Spontaneous combustion rules

Gary Young, inveterate rock ’n’ roll drummer, inventor and eccentric gardener, is fixing to go

Gary Young, a.k.a. The Chief, at his home studio amid the walnut trees of Waterloo.

Gary Young, a.k.a. The Chief, at his home studio amid the walnut trees of Waterloo.

Rule of thumb No. 420(a): Anyone ever featured on Beavis and Butt-head is fair game for coverage in this space.

On the phone was the man whose shambling 1994 ode to folks with a green thumb, “Plant Man,” spawned a video, shot in Central Park, which got mocked rather deliciously by MTV’s cartoon duo. According to Gary Young, the man on the phone, big things were in the offing: a new record and a retooled band.

This necessitated a midweek drive down to San Joaquin County, in the walnut orchards between Waterloo and Linden east of Stockton. There, Young has a recording studio called Louder Than You Think. It isn’t the same studio where the EPs Slay Tracks 1933-1969, Demolition Plot J-7 and Perfect Sound Forever and the landmark indie-rock album Slanted & Enchanted were recorded by Pavement, the group for which Young, now 50, ran the board and wound up playing drums. That studio was situated in a house in a north Stockton suburb.

As a member of Pavement, Young had a penchant for various liquid refreshments that led to impromptu onstage headstands and offstage vegetable distribution—but only the difficult-to-hurl ones, like stalks of celery. “Never give the audience something they can throw at you later,” he explained.

Young exited Pavement in 1993. Then he relocated to bucolic Waterloo, rebuilt his studio and recorded a solo album, Hospital, which begat a band with the same name. It turns out the new CD Young has put together, The Grey Album, consists in part of tracks culled from The Things We Do for You, a disc he released in 1999, now out of print. “Yeah,” he quipped, “but no one ever heard that one.”

So, Young’s story is that if he can convince a record company to release Grey, he’ll be able to reassemble some incarnation of Hospital and move on to world domination.

It was mid-afternoon, and Young and Terry Blank, a guitarist and keyboardist with whom he works, were hunkering in the air-conditioned comfort of Young’s poolside studio. Between the occasional dissing of Pavement and talking about how, sans instruction manual, he repaired the hydraulics in a backhoe someone had parked on his property and how he plans to rip out all the trees on the perimeter and replace them with palm trees, Young managed to cue up a few songs the two had been working on during the past few days. One of them pretty much consisted of Young ranting variations on “Got to get outta here now” over a prog-rock maelstrom of guitars and synths.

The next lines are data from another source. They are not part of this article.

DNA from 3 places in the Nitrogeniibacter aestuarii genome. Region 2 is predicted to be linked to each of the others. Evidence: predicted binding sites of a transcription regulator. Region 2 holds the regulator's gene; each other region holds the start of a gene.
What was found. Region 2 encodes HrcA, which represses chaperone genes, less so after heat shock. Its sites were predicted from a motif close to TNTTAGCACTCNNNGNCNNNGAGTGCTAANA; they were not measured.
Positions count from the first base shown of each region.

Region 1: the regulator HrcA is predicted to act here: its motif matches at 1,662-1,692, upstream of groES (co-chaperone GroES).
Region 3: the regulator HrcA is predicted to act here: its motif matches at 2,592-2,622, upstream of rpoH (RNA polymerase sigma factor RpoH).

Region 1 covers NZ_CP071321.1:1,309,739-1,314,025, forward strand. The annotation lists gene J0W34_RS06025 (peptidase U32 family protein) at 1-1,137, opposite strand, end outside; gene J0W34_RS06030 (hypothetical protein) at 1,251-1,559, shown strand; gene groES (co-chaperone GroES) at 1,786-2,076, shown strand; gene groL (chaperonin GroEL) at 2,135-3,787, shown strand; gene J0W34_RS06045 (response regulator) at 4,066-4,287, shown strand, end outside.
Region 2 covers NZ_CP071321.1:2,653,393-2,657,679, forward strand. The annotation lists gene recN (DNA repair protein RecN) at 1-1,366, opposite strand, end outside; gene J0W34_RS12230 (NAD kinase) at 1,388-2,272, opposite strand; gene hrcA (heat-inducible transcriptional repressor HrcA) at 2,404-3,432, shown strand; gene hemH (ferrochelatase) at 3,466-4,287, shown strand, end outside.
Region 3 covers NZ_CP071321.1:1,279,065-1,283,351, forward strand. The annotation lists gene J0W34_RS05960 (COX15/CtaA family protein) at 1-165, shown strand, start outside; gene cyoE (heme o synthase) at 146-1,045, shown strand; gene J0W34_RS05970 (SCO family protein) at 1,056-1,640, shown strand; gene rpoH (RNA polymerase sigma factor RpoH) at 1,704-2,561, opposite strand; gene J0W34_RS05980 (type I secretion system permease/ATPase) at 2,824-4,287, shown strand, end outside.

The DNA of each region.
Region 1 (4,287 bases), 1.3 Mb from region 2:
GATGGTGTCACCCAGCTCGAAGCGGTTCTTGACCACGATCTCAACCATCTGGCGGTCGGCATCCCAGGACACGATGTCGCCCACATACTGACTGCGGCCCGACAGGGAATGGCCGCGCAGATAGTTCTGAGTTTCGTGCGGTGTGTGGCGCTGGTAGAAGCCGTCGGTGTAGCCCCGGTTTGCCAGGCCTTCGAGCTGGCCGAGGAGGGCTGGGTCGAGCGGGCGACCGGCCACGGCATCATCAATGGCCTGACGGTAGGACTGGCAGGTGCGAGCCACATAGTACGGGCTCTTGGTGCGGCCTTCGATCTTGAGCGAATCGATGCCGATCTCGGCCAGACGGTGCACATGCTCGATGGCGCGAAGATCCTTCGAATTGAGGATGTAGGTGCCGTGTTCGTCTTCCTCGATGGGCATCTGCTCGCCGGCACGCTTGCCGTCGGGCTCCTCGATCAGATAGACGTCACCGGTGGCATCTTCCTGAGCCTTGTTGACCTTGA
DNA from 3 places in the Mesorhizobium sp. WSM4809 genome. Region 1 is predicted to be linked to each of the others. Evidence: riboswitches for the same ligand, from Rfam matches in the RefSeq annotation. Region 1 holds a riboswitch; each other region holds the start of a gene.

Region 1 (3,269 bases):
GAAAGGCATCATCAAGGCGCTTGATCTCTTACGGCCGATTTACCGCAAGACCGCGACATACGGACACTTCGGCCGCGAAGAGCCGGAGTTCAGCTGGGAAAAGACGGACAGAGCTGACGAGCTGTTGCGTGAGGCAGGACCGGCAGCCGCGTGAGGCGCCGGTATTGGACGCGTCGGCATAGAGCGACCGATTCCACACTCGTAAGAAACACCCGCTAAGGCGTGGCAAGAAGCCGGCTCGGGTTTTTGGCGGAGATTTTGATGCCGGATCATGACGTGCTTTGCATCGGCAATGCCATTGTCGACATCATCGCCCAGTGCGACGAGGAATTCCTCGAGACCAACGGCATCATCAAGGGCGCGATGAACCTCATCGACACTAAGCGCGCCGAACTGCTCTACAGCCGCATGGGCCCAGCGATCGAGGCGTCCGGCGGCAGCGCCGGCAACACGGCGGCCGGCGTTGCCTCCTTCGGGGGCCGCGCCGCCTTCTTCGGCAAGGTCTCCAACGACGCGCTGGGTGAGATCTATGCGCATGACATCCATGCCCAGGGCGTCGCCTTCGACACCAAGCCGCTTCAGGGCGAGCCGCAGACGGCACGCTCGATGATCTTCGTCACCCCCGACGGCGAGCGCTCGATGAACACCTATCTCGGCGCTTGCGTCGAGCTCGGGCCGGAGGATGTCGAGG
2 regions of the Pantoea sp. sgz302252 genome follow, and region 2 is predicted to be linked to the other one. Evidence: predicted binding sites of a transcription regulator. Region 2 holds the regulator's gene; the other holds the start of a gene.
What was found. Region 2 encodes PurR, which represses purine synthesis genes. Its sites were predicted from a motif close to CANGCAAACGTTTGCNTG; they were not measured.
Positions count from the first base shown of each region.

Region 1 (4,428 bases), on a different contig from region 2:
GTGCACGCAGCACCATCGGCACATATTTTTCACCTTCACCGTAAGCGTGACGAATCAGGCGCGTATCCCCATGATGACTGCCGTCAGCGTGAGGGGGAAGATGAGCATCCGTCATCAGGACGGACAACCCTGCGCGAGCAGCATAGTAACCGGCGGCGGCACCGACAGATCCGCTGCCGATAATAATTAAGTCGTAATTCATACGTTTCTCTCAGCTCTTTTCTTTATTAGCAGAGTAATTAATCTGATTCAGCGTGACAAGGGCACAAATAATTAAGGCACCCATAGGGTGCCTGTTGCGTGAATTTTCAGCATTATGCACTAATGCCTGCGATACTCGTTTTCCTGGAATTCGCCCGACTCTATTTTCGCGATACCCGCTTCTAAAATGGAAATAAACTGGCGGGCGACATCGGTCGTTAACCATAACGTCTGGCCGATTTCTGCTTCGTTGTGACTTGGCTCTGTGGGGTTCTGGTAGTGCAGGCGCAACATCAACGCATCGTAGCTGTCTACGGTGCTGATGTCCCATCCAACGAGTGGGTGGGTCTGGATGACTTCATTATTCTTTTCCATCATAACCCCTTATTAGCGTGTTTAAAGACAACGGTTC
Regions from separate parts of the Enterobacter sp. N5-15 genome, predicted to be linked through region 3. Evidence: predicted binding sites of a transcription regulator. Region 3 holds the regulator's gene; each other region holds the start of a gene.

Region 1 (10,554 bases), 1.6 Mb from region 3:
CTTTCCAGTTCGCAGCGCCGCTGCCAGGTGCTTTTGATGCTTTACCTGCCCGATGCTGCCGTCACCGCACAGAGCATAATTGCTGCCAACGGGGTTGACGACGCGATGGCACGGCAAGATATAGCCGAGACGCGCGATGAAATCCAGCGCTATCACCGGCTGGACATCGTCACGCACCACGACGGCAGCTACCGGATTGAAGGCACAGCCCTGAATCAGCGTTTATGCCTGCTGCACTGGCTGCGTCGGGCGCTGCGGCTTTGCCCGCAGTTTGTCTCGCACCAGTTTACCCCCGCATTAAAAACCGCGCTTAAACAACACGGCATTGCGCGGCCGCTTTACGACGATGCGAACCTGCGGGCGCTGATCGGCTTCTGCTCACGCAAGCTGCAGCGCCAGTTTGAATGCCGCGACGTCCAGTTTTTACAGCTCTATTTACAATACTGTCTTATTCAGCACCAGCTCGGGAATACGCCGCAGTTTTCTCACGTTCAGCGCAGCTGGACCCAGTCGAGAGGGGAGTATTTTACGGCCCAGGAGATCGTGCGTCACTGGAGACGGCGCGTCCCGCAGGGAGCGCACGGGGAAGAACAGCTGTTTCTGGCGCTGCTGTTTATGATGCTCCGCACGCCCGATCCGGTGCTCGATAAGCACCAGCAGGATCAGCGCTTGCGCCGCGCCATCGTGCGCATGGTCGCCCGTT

His creative process tends to be slightly less than calculated. “I set up a microphone, and I played the guitar, and I just winged the song,” he explained. “No lyrics or nothin’. But,” he said, gesturing at Blank, “he works in a mental hospital. And everyone wants to get out of what the hell they’re doing. So, I tried to relate to everyone who’s stuck in their little box.

“Everyone thinks that I’ve got this heaven—swimming pool, houses, tape recorders and everything like that,” he added. “And, boy, there’s nothing I wouldn’t give to be able to get the fuck—’scuse my language—outta here.”

This explains Young’s particular creative gift. Though he’s linked historically to one of alternative rock’s touchstone bands, Young’s own work is that of an outsider. And outsiders—from Syd Barrett, the Shaggs and Daniel Johnston to such lesser-known geniuses as Jandek—often make some of the best records, because their frames of reference are rooted in a different reality, where by-the-numbers careerist moves suck and spontaneous combustion rules.

And what if Young’s genius continues to go unrecognized by the star-making machinery? His fallback position is his studio, where the Modesto band Grandaddy recently recorded a B-side, and the Universal Microphone Shock Mount, a female adapter glued to an ingenious plastic ring that encircles a microphone and holds it in place with mini-bungee cords, insulating the mic from vibration. Young invented it, and he makes them in his spare time.

Oh, and he’s still gardening, too. Beavis and Butt-head would be amused.